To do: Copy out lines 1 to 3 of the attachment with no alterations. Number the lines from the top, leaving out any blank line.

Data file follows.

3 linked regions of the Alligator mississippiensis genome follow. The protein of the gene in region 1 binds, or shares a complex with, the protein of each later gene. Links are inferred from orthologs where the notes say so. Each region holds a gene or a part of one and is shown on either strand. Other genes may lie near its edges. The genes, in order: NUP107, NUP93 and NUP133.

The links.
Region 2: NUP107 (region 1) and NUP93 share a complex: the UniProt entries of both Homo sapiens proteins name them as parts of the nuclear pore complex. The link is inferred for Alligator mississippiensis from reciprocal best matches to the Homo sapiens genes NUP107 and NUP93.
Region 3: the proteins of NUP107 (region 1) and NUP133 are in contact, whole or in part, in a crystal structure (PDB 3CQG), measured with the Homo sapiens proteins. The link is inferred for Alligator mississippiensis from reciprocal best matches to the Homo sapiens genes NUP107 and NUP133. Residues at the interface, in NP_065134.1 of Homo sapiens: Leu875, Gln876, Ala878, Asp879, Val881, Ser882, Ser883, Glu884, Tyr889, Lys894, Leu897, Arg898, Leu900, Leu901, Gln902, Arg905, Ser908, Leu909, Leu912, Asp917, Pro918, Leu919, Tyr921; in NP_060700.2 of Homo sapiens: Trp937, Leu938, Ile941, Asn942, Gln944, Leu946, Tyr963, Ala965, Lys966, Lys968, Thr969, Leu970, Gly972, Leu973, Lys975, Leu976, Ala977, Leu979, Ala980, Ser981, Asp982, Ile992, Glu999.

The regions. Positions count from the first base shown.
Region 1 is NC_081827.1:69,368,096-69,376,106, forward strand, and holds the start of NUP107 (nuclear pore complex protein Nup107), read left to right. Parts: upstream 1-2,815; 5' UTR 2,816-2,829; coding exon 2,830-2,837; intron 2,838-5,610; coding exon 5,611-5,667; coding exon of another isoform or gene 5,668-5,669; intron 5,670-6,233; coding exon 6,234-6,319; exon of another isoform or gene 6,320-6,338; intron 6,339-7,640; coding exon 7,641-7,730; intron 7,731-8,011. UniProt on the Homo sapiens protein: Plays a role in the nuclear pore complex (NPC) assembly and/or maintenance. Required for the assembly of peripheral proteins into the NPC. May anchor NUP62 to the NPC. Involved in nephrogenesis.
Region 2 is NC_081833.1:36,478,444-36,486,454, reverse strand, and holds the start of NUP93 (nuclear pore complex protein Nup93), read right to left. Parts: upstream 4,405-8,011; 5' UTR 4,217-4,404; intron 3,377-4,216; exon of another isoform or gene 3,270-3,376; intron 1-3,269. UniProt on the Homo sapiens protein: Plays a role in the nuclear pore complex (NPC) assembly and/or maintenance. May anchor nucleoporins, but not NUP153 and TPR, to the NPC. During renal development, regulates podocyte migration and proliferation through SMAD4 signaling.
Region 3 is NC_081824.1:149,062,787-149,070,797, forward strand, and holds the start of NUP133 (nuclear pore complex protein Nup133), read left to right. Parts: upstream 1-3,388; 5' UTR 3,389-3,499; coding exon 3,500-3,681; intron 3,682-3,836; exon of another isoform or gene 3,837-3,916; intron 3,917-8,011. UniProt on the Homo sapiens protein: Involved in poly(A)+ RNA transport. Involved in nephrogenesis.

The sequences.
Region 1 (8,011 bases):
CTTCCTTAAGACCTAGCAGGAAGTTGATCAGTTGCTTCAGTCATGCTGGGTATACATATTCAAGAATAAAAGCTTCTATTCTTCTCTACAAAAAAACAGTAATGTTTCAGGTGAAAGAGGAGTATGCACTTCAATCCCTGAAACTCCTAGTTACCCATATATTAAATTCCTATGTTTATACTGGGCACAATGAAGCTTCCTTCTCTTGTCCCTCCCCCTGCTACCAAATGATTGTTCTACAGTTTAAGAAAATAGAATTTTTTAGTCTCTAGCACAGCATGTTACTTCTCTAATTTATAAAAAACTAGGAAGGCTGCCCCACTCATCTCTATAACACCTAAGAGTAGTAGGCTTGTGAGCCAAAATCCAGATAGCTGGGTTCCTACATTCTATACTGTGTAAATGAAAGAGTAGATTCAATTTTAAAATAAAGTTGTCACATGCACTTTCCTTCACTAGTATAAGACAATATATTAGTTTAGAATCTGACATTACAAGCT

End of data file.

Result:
3 linked regions of the Alligator mississippiensis genome follow. The protein of the gene in region 1 binds, or shares a complex with, the protein of each later gene. Links are inferred from orthologs where the notes say so. Each region holds a gene or a part of one and is shown on either strand. Other genes may lie near its edges. The genes, in order: NUP107, NUP93 and NUP133.

The links.
Region 2: NUP107 (region 1) and NUP93 share a complex: the UniProt entries of both Homo sapiens proteins name them as parts of the nuclear pore complex. The link is inferred for Alligator mississippiensis from reciprocal best matches to the Homo sapiens genes NUP107 and NUP93.